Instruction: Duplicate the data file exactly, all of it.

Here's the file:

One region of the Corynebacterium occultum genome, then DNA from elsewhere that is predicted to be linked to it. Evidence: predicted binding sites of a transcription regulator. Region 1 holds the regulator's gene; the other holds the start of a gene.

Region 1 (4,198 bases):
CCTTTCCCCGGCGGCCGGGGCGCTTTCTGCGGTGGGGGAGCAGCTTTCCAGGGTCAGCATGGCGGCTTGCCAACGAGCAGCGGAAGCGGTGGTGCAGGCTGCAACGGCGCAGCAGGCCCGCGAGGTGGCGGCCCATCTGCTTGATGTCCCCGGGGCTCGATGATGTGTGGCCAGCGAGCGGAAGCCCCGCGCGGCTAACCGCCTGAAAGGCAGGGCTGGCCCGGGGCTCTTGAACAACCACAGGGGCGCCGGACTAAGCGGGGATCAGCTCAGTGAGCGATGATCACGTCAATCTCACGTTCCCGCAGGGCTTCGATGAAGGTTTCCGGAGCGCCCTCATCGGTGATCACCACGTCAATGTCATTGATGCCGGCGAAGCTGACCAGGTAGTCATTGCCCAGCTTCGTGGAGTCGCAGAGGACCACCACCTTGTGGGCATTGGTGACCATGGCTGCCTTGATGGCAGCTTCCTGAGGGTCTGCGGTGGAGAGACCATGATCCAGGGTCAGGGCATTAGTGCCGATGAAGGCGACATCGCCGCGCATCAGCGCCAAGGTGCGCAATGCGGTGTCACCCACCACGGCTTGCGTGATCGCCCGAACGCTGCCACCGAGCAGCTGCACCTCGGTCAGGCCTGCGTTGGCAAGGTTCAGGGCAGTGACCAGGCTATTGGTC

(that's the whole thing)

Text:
One region of the Corynebacterium occultum genome, then DNA from elsewhere that is predicted to be linked to it. Evidence: predicted binding sites of a transcription regulator. Region 1 holds the regulator's gene; the other holds the start of a gene.

Region 1 (4,198 bases):
CCTTTCCCCGGCGGCCGGGGCGCTTTCTGCGGTGGGGGAGCAGCTTTCCAGGGTCAGCATGGCGGCTTGCCAACGAGCAGCGGAAGCGGTGGTGCAGGCTGCAACGGCGCAGCAGGCCCGCGAGGTGGCGGCCCATCTGCTTGATGTCCCCGGGGCTCGATGATGTGTGGCCAGCGAGCGGAAGCCCCGCGCGGCTAACCGCCTGAAAGGCAGGGCTGGCCCGGGGCTCTTGAACAACCACAGGGGCGCCGGACTAAGCGGGGATCAGCTCAGTGAGCGATGATCACGTCAATCTCACGTTCCCGCAGGGCTTCGATGAAGGTTTCCGGAGCGCCCTCATCGGTGATCACCACGTCAATGTCATTGATGCCGGCGAAGCTGACCAGGTAGTCATTGCCCAGCTTCGTGGAGTCGCAGAGGACCACCACCTTGTGGGCATTGGTGACCATGGCTGCCTTGATGGCAGCTTCCTGAGGGTCTGCGGTGGAGAGACCATGATCCAGGGTCAGGGCATTAGTGCCGATGAAGGCGACATCGCCGCGCATCAGCGCCAAGGTGCGCAATGCGGTGTCACCCACCACGGCTTGCGTGATCGCCCGAACGCTGCCACCGAGCAGCTGCACCTCGGTCAGGCCTGCGTTGGCAAGGTTCAGGGCAGTGACCAGGCTATTGGTC